One afternoon Dock walked over to me, probably 1973, and asked why was I yelling so much. Of course I just wanted his attention, to say hello and to get an autograph. He said relax, not to worry, after he was done practicing he’d come back over and give me an autograph. A few minutes later, he came over and asked me why I wasn’t wearing an authentic Dock Ellis shirt? I happened to be wearing the nearest thing to a game jersey one could get in the early seventies - a 100% nylon Willie Stargell kid’s jersey I picked up in Cooperstown, just across from the Baseball Hall of Fame. There was Dock, pulling at my most prized shirt and asking why was I wearing a fake. I was bummed he was making fun of my favorite shirt, so I asked him, “Well, where can I get one of the Dock Ellis shirts you’re talking about? I’ve never seen one.” He didn’t really clue me in on that, but he signed my autograph book, for the first of many times.

Eventually in the conversation… Dock told me to meet him by the press gate later in the day, once he was sure he wouldn’t be called upon to pitch (midway through the 2nd game of a double header). I went to the designated place at the designated time and there came Dock strutting out in platform shoes, double-knit black flair paints and a red fishnet t-shirt. He was behind a fenced-in area, near the press gate and player entrance. People saw him and started yelling his name, “Dock, Dock!” He walked straight towards me. He’s got a brown paper bag, lunch bag sized, in his hand. He knelt down and started to talk to me, and said, “Don’t open this up! Don’t even peek inside this bag, until you get back to your seat, otherwise you won’t get outta here alive.” I said, “OK, Thanks Dock! See you around ...” thinking I’d got some super cool “Official” Dock Ellis T-Shirt.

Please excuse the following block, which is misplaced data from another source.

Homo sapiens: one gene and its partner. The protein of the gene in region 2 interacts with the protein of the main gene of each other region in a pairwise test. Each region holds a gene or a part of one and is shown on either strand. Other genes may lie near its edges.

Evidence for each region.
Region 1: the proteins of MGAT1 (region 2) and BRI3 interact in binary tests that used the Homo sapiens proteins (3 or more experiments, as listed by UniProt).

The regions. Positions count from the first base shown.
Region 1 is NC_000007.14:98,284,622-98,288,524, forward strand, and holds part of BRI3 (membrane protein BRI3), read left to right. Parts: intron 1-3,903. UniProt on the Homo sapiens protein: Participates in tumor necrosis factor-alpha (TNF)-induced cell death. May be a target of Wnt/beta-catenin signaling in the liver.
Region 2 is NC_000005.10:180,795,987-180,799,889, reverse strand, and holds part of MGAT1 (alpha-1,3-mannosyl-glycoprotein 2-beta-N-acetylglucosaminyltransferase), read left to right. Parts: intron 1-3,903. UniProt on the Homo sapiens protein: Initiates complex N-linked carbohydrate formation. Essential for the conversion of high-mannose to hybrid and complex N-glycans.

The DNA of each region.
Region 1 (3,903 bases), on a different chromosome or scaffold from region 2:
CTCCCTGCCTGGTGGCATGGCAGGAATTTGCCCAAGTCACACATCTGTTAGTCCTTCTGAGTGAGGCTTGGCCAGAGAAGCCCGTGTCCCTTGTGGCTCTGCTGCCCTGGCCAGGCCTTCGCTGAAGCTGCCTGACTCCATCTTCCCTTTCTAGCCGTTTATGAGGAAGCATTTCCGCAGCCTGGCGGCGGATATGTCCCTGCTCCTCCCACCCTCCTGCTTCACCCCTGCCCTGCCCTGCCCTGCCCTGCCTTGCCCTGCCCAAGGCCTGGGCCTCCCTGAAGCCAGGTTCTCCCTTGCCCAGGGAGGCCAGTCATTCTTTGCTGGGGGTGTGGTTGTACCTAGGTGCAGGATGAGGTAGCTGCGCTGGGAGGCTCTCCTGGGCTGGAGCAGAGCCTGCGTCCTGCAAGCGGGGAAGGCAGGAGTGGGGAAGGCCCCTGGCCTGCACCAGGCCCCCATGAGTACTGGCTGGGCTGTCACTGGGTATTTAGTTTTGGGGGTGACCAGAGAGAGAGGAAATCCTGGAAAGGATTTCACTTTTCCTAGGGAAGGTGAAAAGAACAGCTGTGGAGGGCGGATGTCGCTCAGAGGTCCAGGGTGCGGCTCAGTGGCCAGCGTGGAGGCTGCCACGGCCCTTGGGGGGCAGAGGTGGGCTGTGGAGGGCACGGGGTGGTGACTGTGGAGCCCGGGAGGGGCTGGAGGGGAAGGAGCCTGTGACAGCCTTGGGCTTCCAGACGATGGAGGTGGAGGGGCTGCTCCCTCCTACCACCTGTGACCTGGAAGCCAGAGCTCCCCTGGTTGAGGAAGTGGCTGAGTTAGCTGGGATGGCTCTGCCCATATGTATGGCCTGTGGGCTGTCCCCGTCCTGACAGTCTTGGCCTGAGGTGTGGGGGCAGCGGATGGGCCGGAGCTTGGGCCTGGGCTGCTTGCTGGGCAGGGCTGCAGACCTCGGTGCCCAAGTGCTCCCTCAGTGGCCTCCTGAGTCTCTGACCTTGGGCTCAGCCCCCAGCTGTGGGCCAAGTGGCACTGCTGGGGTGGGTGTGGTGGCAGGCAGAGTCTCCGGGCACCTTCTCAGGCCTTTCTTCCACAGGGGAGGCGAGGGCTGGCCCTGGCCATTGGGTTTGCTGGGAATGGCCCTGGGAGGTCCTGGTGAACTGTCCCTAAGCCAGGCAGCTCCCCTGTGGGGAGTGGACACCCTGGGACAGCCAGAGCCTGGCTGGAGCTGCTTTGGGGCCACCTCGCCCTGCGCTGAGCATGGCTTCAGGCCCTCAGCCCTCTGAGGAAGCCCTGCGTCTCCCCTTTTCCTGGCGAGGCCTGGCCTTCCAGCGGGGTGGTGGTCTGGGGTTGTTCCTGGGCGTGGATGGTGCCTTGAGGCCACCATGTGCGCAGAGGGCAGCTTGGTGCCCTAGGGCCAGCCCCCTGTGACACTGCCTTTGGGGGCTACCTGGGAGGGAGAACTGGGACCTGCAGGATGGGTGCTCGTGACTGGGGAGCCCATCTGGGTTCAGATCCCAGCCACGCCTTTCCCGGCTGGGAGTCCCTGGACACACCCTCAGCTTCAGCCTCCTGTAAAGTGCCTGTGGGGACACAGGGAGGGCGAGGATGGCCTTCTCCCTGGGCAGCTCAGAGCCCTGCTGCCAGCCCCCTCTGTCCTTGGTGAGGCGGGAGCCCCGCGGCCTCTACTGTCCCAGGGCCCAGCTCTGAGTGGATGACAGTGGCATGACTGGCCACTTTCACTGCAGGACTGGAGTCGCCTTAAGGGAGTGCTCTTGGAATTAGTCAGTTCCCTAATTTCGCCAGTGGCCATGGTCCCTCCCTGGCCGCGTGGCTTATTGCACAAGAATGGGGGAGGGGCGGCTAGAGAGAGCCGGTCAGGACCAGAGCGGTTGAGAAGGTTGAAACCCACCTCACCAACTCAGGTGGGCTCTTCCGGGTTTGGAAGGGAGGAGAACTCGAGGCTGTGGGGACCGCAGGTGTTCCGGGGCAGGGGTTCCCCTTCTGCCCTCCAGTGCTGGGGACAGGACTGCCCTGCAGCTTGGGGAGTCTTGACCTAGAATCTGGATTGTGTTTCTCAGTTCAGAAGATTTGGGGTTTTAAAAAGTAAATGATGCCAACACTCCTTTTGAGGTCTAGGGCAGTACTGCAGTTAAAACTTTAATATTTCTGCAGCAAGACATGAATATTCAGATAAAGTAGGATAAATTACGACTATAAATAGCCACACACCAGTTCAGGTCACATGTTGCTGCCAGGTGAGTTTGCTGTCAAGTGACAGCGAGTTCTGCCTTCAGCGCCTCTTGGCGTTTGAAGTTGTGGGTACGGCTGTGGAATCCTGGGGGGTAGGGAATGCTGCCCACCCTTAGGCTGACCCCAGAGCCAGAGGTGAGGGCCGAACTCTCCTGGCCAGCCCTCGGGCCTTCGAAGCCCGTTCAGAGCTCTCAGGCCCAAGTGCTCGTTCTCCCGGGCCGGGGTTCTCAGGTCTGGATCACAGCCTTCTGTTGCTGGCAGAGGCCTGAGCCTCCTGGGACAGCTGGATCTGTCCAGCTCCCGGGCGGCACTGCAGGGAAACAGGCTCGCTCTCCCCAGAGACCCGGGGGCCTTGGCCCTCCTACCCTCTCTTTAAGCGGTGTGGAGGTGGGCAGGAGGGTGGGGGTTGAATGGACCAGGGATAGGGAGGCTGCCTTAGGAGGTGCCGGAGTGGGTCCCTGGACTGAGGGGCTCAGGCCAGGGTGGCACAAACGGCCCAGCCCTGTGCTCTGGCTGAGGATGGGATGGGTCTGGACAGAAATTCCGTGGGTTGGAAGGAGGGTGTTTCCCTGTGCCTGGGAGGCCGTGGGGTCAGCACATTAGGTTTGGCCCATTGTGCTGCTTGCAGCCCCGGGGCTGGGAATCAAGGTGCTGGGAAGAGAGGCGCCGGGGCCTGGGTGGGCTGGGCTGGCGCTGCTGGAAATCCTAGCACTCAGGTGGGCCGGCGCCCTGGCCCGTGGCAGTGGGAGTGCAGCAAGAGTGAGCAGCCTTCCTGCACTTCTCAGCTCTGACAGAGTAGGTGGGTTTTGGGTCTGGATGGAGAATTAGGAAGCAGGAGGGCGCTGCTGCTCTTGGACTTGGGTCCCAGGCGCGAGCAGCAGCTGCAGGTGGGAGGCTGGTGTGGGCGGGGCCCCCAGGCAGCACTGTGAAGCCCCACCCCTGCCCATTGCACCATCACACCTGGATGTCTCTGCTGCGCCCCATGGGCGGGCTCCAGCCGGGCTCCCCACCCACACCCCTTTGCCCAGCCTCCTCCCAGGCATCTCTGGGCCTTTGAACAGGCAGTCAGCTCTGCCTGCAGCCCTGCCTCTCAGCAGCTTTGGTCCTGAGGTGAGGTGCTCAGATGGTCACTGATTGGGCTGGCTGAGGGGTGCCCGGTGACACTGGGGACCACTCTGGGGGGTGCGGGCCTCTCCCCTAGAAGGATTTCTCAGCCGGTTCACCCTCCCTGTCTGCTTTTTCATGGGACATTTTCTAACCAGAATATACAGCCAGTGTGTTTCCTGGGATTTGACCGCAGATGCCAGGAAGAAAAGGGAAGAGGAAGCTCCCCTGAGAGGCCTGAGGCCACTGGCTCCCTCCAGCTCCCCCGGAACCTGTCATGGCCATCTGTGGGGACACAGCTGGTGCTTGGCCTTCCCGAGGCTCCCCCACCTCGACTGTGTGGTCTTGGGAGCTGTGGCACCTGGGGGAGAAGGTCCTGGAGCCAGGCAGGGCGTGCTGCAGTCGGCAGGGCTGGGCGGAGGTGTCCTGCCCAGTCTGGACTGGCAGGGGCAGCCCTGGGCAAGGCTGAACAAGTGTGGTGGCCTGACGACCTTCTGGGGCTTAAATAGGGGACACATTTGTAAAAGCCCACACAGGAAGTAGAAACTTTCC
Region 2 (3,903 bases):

I got back to my seat and looked inside the bag then, as discreetly as possible. I didn’t really believe my eyes, so I couldn’t just peek in the bag, I had to take out the contents to really see what it was, if in fact it was, yes it was his actual game jersey right off his back! I had a Number 17 Pittsburgh Pirates visiting team jersey. That was the first time I met Dock, but I saw him and hung out with him several times over the years after that.